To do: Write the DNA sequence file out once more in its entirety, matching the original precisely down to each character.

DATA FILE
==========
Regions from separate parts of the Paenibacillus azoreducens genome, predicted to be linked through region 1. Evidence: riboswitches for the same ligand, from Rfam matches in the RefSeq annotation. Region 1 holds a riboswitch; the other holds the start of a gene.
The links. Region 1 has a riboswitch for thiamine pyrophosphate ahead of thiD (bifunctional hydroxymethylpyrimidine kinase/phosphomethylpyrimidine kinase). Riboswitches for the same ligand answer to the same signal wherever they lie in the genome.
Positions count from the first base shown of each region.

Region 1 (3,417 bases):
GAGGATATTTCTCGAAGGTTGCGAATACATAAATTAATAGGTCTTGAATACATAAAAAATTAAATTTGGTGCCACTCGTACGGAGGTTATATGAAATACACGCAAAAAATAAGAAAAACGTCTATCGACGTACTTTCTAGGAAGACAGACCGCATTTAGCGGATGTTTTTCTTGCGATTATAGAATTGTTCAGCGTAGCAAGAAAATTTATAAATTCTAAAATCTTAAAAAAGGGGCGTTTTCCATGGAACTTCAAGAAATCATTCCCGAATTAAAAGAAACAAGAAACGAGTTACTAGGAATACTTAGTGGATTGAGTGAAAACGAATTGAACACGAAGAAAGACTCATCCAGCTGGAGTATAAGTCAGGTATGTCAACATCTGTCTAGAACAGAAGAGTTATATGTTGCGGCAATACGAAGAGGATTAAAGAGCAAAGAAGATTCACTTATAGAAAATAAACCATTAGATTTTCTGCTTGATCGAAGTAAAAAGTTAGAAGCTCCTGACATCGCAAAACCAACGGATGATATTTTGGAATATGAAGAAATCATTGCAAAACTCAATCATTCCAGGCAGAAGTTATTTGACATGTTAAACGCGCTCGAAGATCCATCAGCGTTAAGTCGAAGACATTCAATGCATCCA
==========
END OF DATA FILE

Regions from separate parts of the Paenibacillus azoreducens genome, predicted to be linked through region 1. Evidence: riboswitches for the same ligand, from Rfam matches in the RefSeq annotation. Region 1 holds a riboswitch; the other holds the start of a gene.
The links. Region 1 has a riboswitch for thiamine pyrophosphate ahead of thiD (bifunctional hydroxymethylpyrimidine kinase/phosphomethylpyrimidine kinase). Riboswitches for the same ligand answer to the same signal wherever they lie in the genome.
Positions count from the first base shown of each region.

Region 1 (3,417 bases):
GAGGATATTTCTCGAAGGTTGCGAATACATAAATTAATAGGTCTTGAATACATAAAAAATTAAATTTGGTGCCACTCGTACGGAGGTTATATGAAATACACGCAAAAAATAAGAAAAACGTCTATCGACGTACTTTCTAGGAAGACAGACCGCATTTAGCGGATGTTTTTCTTGCGATTATAGAATTGTTCAGCGTAGCAAGAAAATTTATAAATTCTAAAATCTTAAAAAAGGGGCGTTTTCCATGGAACTTCAAGAAATCATTCCCGAATTAAAAGAAACAAGAAACGAGTTACTAGGAATACTTAGTGGATTGAGTGAAAACGAATTGAACACGAAGAAAGACTCATCCAGCTGGAGTATAAGTCAGGTATGTCAACATCTGTCTAGAACAGAAGAGTTATATGTTGCGGCAATACGAAGAGGATTAAAGAGCAAAGAAGATTCACTTATAGAAAATAAACCATTAGATTTTCTGCTTGATCGAAGTAAAAAGTTAGAAGCTCCTGACATCGCAAAACCAACGGATGATATTTTGGAATATGAAGAAATCATTGCAAAACTCAATCATTCCAGGCAGAAGTTATTTGACATGTTAAACGCGCTCGAAGATCCATCAGCGTTAAGTCGAAGACATTCAATGCATCCA